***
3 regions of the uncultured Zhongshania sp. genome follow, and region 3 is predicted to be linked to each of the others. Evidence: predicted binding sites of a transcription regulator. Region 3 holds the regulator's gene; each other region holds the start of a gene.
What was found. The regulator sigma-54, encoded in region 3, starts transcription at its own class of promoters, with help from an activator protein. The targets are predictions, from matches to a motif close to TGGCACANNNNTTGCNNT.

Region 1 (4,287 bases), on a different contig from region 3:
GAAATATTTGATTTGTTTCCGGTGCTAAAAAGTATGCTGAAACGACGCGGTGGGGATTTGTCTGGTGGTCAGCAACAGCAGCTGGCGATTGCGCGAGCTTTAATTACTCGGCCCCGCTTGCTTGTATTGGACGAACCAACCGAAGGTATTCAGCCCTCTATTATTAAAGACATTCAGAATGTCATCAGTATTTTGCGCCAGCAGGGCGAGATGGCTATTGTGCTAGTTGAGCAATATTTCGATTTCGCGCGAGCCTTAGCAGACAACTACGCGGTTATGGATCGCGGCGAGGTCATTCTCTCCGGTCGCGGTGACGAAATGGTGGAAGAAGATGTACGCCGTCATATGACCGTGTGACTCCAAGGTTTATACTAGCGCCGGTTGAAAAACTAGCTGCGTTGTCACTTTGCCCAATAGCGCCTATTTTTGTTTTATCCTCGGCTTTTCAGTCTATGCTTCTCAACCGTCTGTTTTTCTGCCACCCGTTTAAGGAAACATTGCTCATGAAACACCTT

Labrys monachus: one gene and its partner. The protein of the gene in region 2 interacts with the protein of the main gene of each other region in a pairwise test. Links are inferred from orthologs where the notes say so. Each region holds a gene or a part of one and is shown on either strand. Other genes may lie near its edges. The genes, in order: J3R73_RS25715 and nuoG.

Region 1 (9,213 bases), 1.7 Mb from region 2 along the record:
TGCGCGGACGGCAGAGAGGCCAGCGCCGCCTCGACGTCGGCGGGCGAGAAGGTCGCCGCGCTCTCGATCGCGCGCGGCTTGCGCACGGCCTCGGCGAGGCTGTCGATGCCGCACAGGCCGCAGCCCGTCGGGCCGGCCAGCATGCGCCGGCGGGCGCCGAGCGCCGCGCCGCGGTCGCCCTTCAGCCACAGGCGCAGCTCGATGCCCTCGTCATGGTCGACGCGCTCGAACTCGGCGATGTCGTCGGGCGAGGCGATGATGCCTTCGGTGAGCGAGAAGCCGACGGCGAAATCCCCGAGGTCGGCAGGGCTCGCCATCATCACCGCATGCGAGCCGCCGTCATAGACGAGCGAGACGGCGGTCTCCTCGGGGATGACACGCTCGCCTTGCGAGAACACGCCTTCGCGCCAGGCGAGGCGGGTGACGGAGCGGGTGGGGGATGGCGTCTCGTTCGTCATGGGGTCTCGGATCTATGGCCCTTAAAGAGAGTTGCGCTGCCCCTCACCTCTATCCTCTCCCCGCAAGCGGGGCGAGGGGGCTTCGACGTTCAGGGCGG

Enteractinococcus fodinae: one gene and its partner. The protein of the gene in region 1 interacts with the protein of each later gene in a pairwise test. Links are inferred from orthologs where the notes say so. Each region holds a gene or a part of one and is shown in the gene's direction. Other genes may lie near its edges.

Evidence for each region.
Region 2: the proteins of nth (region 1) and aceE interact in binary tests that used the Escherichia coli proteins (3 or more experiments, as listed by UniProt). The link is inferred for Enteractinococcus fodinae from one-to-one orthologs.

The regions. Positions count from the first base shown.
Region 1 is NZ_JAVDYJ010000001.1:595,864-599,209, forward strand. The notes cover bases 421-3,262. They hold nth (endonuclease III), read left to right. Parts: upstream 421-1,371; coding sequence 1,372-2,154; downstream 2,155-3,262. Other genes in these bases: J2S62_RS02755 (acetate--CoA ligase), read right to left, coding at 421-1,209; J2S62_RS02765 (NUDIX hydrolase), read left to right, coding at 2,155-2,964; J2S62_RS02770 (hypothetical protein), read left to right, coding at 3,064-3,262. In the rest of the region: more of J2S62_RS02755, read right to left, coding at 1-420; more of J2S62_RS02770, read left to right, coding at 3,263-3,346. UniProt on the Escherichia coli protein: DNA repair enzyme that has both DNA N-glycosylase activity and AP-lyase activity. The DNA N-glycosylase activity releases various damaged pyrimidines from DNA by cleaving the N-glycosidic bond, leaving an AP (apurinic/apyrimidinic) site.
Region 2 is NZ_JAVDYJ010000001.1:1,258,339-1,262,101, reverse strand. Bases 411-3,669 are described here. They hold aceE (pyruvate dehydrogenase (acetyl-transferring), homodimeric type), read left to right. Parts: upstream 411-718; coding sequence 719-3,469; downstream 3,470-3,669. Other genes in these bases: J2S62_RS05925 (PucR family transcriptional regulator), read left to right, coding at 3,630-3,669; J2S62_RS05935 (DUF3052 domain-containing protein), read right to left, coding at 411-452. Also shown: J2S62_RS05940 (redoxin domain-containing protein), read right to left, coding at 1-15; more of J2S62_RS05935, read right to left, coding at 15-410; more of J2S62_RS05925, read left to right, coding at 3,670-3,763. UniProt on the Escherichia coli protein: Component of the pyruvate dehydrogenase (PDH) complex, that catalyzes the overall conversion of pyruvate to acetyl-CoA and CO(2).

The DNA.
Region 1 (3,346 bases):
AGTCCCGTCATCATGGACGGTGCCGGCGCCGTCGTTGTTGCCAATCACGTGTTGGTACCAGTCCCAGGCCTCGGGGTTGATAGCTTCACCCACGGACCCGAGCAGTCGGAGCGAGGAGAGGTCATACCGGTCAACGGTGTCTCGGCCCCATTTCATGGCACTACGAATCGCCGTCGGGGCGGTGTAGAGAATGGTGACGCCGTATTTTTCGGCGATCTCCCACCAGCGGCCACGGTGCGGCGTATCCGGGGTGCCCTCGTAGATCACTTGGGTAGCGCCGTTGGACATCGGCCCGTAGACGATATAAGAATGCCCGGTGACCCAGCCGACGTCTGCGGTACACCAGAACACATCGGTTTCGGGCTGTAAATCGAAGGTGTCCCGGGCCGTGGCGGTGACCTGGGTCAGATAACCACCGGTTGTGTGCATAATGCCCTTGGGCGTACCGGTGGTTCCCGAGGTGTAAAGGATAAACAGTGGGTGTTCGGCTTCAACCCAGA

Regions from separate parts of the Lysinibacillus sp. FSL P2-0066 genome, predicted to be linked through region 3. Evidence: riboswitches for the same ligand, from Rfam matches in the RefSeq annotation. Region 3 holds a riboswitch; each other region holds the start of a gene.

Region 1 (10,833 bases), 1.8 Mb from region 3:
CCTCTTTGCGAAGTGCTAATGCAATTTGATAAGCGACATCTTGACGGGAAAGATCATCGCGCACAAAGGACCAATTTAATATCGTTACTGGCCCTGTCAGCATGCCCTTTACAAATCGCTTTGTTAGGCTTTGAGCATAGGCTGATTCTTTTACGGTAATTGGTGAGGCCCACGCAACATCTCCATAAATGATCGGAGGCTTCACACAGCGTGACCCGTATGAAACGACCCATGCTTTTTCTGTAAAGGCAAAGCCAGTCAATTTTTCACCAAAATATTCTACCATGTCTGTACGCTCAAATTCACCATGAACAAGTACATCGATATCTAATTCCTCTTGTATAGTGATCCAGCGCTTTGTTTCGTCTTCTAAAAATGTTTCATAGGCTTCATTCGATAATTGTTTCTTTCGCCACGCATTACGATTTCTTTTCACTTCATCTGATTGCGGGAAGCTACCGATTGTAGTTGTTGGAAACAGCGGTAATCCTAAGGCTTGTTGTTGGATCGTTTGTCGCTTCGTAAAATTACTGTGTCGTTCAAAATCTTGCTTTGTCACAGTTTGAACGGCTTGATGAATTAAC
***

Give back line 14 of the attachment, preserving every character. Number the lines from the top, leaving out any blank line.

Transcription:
The DNA.